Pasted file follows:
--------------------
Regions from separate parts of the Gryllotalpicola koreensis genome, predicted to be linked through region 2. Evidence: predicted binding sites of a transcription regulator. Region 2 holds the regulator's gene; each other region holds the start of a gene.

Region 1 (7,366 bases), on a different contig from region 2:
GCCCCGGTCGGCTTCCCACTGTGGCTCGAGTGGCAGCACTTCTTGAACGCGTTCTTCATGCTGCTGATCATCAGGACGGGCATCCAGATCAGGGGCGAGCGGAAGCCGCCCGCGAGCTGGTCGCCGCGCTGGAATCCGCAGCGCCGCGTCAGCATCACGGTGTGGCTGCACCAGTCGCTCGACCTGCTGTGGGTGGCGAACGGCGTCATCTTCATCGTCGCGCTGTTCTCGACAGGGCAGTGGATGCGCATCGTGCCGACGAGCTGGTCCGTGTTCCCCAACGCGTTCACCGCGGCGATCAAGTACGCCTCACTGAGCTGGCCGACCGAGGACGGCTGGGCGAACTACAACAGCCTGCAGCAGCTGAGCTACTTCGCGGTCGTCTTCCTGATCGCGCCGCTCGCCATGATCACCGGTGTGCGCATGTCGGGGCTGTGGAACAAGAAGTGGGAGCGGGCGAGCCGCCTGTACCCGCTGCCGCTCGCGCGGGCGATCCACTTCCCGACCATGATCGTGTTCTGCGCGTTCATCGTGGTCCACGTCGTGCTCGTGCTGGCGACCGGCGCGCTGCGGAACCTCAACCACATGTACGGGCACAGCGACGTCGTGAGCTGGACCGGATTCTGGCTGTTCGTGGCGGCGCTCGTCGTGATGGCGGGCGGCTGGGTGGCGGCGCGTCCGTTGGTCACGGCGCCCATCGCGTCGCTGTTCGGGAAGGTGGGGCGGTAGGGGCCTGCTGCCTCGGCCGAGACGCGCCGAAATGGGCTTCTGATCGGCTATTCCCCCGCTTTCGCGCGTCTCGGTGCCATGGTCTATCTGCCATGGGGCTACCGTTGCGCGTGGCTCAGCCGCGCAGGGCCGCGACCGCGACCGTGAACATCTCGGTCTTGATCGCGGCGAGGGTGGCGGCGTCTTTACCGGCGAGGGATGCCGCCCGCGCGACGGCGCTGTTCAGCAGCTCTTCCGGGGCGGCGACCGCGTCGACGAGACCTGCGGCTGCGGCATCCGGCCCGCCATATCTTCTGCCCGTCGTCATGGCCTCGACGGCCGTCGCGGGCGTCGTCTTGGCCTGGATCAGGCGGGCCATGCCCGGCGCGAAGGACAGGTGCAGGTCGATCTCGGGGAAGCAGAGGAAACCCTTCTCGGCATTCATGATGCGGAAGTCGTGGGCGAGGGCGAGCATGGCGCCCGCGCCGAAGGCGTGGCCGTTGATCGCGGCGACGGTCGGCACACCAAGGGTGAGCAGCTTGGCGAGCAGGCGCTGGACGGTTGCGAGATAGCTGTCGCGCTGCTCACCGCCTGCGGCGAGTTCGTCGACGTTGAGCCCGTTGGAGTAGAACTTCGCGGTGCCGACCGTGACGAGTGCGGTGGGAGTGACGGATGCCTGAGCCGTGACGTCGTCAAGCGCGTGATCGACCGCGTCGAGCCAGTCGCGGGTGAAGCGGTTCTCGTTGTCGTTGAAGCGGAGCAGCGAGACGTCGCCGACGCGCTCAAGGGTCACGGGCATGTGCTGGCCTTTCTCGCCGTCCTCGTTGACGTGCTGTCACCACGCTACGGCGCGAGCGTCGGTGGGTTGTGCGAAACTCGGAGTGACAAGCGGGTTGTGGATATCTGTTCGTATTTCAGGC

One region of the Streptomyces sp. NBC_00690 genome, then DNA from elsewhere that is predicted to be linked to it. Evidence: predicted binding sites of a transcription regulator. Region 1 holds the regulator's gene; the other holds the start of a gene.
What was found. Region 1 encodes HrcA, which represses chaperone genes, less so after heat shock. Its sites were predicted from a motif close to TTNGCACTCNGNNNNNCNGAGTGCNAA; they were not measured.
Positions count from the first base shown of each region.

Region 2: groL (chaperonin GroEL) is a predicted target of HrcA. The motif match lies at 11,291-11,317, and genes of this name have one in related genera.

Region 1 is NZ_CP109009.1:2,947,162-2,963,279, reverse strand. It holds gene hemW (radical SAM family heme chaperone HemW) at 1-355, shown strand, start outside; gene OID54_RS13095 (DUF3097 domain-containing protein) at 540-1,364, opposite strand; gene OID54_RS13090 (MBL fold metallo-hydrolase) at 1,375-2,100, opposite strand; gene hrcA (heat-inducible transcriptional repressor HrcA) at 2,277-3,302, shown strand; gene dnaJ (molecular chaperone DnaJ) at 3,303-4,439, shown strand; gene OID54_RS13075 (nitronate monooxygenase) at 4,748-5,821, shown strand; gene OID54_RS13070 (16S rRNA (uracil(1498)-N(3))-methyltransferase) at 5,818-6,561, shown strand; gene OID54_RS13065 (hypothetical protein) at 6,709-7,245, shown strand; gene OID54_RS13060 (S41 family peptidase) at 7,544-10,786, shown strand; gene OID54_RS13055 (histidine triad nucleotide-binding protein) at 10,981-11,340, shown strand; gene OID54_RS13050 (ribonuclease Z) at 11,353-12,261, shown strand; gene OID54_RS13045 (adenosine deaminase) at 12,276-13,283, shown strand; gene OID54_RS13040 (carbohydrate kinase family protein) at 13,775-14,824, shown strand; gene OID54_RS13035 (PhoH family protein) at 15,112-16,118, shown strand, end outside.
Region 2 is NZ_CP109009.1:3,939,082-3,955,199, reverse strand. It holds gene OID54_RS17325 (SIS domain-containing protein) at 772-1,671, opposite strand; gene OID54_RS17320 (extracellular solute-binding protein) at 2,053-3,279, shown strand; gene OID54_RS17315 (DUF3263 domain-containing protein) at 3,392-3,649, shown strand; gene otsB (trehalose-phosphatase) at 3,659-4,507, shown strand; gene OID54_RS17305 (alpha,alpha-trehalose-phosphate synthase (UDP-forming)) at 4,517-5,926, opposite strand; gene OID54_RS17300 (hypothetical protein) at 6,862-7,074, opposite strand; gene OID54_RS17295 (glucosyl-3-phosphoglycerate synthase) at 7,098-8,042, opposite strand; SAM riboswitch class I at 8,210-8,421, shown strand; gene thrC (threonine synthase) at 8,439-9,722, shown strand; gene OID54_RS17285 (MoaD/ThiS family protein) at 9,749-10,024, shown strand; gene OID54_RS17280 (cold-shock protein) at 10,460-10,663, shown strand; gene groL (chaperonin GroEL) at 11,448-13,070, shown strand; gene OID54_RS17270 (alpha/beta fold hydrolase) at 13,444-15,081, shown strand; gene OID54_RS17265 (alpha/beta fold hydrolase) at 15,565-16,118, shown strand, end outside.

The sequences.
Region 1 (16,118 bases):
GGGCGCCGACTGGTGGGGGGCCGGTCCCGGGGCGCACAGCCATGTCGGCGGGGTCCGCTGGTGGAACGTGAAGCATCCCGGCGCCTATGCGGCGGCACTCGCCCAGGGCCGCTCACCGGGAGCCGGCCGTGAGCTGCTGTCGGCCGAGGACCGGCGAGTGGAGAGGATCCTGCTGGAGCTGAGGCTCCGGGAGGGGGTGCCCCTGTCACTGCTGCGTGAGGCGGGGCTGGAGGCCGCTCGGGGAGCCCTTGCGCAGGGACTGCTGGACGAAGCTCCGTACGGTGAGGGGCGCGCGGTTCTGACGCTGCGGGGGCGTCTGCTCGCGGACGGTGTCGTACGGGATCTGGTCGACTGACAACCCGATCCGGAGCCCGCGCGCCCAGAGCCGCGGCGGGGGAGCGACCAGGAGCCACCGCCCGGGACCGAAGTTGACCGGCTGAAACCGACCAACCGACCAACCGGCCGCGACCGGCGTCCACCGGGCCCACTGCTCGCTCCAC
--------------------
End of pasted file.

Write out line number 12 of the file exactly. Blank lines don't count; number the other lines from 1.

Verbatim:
GGGCGCCGACTGGTGGGGGGCCGGTCCCGGGGCGCACAGCCATGTCGGCGGGGTCCGCTGGTGGAACGTGAAGCATCCCGGCGCCTATGCGGCGGCACTCGCCCAGGGCCGCTCACCGGGAGCCGGCCGTGAGCTGCTGTCGGCCGAGGACCGGCGAGTGGAGAGGATCCTGCTGGAGCTGAGGCTCCGGGAGGGGGTGCCCCTGTCACTGCTGCGTGAGGCGGGGCTGGAGGCCGCTCGGGGAGCCCTTGCGCAGGGACTGCTGGACGAAGCTCCGTACGGTGAGGGGCGCGCGGTTCTGACGCTGCGGGGGCGTCTGCTCGCGGACGGTGTCGTACGGGATCTGGTCGACTGACAACCCGATCCGGAGCCCGCGCGCCCAGAGCCGCGGCGGGGGAGCGACCAGGAGCCACCGCCCGGGACCGAAGTTGACCGGCTGAAACCGACCAACCGACCAACCGGCCGCGACCGGCGTCCACCGGGCCCACTGCTCGCTCCAC